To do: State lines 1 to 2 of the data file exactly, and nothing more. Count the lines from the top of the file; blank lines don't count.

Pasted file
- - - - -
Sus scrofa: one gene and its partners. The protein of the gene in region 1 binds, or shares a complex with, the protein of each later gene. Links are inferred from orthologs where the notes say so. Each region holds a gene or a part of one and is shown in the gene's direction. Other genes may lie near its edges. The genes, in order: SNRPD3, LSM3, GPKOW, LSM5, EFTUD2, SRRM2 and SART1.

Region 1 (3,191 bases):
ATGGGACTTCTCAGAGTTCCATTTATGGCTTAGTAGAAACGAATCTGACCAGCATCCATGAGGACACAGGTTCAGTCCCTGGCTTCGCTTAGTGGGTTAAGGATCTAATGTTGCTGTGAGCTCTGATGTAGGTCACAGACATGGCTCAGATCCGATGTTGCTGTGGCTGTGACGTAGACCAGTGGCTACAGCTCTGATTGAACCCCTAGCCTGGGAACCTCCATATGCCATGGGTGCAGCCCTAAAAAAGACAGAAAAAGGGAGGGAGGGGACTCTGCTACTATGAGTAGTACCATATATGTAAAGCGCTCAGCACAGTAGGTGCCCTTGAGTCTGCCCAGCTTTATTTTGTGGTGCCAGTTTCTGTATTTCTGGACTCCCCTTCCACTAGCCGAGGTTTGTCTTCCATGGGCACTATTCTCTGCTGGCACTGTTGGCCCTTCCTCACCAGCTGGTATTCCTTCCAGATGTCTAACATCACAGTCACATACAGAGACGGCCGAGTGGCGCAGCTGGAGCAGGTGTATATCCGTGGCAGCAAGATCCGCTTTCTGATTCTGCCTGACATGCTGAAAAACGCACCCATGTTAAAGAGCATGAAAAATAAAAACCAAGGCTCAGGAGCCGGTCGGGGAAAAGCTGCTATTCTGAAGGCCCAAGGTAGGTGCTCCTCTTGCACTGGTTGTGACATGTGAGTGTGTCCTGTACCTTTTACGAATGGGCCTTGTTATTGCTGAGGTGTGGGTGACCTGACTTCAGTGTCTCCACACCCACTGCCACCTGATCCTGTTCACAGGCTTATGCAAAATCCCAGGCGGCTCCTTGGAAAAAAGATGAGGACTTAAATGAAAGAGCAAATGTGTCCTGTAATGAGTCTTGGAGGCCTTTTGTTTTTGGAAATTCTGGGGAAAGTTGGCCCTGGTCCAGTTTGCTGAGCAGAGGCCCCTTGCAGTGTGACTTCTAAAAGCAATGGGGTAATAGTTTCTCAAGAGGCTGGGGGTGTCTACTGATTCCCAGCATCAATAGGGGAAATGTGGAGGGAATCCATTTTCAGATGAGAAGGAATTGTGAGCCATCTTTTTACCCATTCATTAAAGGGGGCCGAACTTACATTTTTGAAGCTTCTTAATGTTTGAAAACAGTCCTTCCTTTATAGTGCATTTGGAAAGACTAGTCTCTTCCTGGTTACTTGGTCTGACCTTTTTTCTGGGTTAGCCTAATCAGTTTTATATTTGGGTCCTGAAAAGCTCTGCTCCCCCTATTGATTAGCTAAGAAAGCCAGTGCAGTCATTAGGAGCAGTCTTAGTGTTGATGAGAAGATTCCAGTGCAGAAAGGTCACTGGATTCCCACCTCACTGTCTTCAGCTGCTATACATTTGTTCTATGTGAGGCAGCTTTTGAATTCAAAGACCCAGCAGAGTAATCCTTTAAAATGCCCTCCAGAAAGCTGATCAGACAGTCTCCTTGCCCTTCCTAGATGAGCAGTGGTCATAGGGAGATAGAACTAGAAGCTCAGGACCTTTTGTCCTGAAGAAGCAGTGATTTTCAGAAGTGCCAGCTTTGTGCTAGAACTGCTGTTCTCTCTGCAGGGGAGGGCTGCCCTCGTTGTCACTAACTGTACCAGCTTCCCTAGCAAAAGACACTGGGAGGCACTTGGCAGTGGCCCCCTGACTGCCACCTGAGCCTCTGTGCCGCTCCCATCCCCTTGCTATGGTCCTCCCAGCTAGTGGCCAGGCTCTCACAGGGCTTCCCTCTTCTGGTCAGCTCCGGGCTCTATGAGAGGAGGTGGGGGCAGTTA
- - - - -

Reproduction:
Sus scrofa: one gene and its partners. The protein of the gene in region 1 binds, or shares a complex with, the protein of each later gene. Links are inferred from orthologs where the notes say so. Each region holds a gene or a part of one and is shown in the gene's direction. Other genes may lie near its edges. The genes, in order: SNRPD3, LSM3, GPKOW, LSM5, EFTUD2, SRRM2 and SART1.

Region 1 (3,191 bases):